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IBS Significantly Improved by Removing Chloramine from Tap Drinking Water

I strongly urge those with IBS to try this simple approach to dramatically improving their IBS symptoms.

Countries such as the US, UK, Canada and Australia use chlorine as the main disinfectant in drinking water supplies (as opposed to continental Europe, which uses ozone as the tap water disinfectant).

However, many water suppliers in the US, UK, Canada and Australia also add a secondary disinfectant called chloramine to the drinking water supply, in addition to chlorine.

I found that once I removed this chloramine from my tap water, my IBS-D symptoms improved dramatically.

Chloramine is more difficult to remove from drinking water than chlorine. Chlorine is easily removed from water just by boiling, which means that there will be no chlorine in hot drinks like tea or coffee, nor in cooked food. However, unlike chlorine, chloramine is not removed by boiling water, and carbon filters are not good at removing chloramine either.

Fortunately, there is a very simple method to remove chloramine from drinking water: just by adding vitamin C. Reference: here.

You only need a very small amount of vitamin C to completely neutralize the chloramine in your drinking water: around 10 mg (0.01 grams) of vitamin C will neutralize all the chloramine in one liter of water.

What I do is use these fizzy 1 gram vitamin C tablets that you can buy in most supermarkets and pharmacies, and break one tablet into tiny dozens and dozens of little pieces. I then just place one tiny piece of the vitamin C tablet into the water each time I boil a kettle, and into the tap water each time I use some for cooking or drinking.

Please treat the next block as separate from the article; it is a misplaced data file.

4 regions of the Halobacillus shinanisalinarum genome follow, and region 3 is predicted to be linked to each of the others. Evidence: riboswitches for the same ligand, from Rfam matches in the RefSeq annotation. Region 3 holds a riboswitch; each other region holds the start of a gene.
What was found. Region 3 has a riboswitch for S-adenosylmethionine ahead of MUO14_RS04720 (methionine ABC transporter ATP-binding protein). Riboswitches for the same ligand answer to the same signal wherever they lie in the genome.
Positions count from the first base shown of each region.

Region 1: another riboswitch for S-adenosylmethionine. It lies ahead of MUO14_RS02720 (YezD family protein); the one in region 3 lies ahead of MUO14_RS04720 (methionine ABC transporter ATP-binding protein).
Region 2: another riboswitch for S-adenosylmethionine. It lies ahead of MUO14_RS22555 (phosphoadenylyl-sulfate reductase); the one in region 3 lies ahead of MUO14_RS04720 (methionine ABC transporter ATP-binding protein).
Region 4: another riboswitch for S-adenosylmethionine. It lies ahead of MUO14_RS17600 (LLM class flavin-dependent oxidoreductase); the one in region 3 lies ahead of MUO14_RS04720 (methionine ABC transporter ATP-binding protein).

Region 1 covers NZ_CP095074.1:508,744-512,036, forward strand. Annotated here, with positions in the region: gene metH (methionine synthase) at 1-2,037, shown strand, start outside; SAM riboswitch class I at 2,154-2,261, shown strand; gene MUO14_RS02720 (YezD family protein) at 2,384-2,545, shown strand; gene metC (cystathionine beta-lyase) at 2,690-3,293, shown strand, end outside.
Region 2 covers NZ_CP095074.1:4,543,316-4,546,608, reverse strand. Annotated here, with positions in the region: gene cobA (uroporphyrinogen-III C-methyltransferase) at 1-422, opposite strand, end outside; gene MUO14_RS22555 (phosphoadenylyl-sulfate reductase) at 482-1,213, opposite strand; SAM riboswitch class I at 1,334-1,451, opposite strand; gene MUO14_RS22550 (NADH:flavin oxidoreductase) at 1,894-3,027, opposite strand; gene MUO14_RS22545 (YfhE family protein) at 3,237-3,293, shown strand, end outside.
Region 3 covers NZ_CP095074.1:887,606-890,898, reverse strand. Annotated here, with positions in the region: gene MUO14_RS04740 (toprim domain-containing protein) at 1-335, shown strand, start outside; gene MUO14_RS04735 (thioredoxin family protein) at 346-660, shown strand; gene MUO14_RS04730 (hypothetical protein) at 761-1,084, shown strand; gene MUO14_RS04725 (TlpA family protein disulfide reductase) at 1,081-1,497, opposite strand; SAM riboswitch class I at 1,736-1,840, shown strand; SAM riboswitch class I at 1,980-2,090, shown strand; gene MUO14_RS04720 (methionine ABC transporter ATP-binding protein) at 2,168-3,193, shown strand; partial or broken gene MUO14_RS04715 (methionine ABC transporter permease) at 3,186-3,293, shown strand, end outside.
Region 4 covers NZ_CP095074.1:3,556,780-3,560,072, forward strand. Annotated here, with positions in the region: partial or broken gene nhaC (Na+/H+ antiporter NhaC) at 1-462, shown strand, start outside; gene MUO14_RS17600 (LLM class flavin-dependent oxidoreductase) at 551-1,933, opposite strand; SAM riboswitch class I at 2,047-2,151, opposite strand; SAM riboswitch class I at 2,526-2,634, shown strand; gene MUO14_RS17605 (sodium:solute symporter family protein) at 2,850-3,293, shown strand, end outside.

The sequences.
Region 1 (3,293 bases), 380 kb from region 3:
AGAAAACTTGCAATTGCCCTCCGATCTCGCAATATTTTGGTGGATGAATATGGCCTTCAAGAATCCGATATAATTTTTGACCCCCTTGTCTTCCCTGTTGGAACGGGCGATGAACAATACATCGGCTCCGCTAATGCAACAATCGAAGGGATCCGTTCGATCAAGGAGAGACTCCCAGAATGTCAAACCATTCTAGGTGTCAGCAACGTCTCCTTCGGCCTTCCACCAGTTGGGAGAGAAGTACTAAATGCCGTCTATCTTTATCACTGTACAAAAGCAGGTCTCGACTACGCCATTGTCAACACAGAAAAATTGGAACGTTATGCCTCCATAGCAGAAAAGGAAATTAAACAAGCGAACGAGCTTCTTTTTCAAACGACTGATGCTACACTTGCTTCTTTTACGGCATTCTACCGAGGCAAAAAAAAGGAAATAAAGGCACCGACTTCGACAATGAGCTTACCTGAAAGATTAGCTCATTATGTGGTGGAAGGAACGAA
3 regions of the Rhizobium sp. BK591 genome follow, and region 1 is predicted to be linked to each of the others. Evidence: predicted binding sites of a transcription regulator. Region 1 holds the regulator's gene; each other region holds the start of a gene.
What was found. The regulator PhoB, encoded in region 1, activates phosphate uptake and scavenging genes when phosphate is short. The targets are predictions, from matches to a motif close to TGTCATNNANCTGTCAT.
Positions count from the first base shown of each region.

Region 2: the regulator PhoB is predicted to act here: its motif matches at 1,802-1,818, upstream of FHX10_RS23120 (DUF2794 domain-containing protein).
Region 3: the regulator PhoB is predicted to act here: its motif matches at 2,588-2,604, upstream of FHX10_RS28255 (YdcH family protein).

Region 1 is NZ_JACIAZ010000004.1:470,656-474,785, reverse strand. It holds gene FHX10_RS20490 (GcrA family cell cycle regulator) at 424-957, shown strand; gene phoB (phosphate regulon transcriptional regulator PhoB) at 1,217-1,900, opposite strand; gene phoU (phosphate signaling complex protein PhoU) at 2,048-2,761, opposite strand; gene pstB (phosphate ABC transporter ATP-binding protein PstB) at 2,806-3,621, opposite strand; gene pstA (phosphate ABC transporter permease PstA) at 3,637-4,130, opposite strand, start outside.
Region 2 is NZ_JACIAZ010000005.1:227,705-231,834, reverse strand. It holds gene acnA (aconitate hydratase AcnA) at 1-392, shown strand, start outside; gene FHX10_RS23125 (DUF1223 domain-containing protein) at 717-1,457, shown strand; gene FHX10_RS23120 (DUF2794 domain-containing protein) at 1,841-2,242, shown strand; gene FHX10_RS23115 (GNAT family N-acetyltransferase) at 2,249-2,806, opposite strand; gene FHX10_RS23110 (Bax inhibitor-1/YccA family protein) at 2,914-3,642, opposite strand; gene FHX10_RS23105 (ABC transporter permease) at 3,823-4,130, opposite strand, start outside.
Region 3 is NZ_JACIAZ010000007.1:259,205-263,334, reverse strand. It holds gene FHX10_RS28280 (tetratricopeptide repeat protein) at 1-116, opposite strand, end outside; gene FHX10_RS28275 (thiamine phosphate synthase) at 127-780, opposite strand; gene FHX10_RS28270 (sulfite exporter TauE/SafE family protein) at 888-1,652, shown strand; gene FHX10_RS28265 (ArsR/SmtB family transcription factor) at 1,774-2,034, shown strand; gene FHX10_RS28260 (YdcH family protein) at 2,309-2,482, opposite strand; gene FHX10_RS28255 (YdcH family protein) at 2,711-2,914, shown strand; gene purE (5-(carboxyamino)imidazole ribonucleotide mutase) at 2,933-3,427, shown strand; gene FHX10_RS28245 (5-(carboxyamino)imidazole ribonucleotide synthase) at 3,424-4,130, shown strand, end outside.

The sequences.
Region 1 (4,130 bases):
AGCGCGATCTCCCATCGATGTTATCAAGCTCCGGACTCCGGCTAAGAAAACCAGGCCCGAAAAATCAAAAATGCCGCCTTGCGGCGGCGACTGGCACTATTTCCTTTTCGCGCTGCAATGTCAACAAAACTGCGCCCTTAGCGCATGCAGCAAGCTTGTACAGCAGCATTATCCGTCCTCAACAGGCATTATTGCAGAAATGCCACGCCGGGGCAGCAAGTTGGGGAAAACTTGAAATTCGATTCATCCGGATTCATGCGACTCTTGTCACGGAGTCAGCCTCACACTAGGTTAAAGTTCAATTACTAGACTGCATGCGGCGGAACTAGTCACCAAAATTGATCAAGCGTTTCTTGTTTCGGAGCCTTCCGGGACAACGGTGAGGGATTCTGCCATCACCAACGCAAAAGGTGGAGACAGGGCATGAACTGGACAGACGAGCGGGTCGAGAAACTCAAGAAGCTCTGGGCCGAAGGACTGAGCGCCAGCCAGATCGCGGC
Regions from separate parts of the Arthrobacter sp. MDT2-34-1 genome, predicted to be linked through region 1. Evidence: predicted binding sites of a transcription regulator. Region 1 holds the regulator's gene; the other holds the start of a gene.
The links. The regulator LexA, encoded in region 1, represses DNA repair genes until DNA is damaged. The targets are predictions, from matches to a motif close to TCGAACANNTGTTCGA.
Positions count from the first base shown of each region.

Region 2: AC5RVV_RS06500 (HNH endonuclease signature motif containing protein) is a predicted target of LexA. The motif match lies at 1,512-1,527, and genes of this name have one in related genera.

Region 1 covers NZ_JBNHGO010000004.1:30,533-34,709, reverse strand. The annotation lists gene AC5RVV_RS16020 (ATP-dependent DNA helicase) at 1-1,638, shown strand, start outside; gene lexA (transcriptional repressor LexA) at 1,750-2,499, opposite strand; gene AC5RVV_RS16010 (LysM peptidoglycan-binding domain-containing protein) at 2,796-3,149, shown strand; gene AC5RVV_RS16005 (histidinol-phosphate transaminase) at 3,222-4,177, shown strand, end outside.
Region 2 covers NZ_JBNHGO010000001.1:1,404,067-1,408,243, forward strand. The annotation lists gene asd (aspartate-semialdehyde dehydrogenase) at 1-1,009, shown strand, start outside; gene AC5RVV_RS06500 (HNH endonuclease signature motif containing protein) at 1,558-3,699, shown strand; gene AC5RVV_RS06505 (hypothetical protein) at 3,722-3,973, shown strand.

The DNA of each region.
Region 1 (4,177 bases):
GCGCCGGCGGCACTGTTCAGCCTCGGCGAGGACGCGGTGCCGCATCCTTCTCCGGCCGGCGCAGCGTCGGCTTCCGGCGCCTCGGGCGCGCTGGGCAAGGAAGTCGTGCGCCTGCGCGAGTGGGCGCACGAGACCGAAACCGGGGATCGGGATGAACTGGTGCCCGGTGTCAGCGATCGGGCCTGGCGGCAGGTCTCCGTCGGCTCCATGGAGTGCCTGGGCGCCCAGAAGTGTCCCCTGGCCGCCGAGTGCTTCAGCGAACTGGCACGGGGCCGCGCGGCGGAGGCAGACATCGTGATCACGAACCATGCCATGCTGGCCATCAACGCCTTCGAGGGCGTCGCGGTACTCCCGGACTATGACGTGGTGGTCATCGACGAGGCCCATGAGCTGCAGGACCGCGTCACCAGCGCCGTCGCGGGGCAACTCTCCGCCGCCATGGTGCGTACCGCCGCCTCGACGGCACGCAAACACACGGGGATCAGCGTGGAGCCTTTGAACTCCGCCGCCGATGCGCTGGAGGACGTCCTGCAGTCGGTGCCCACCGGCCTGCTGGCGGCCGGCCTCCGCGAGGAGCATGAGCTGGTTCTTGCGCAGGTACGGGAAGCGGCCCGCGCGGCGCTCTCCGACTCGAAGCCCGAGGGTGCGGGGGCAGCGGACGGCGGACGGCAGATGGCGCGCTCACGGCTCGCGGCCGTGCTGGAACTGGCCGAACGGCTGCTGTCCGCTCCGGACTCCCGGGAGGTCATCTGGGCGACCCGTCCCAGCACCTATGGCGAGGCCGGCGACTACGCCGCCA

That way, all the chloramine in the water will be completely neutralized before you drink it.

Note that not all water companies put chloramine into the tap water they supply: check on the web site of your water supplier to see whether your supplier uses chloramine or not. In the US, chloramine is added to about 20% of the drinking water supply. For the UK, here is a list of water suppliers that use chloramine.

Taking the chloramine out of my tap water greatly improved by IBS-D.

Hopefully removing chloramine from drinking water will benefit others with IBS too.
 

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I don't see any vit c in your link to the reference. I've had ibs for 50 years--on well water for a long time. Don't see this as a causative for me.
I don't think chloramine is the cause of IBS, just an exacerbating factor, and if you remove this factor, your symptoms may well substantially improve.

Are you sure you cannot see the above vitamin C link? Here is the link again:

Google images of fizzy vitamin C tablets in a plastic tube
 

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Thanks for that info Hip. My water supply has been one of the things that has recently been bothering me and have gone over to bottled water for the last week........am still on antibiotics at the moment so when I stop those it'll be interesting to see if it makes a difference. Interestingly, my partner said the other day that his stomach isn't right when he comes to stay here so its either the water or him catching bugs from me! :)
 

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Thanks for that info Hip. My water supply has been one of the things that has recently been bothering me and have gone over to bottled water for the last week........am still on antibiotics at the moment so when I stop those it'll be interesting to see if it makes a difference. Interestingly, my partner said the other day that his stomach isn't right when he comes to stay here so its either the water or him catching bugs from me!
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In order to avoid chloramines (assuming your water utility puts them in the water), you really need to use bottled water for all your drinking and cooking water, including water used to make tea and coffee. Are you using bottle water for everything?

Of course you don't need to use bottled water necessarily: as described above, putting 10 mg of vitamin C per liter of tap water will neutralize the chloramines in that water.
 
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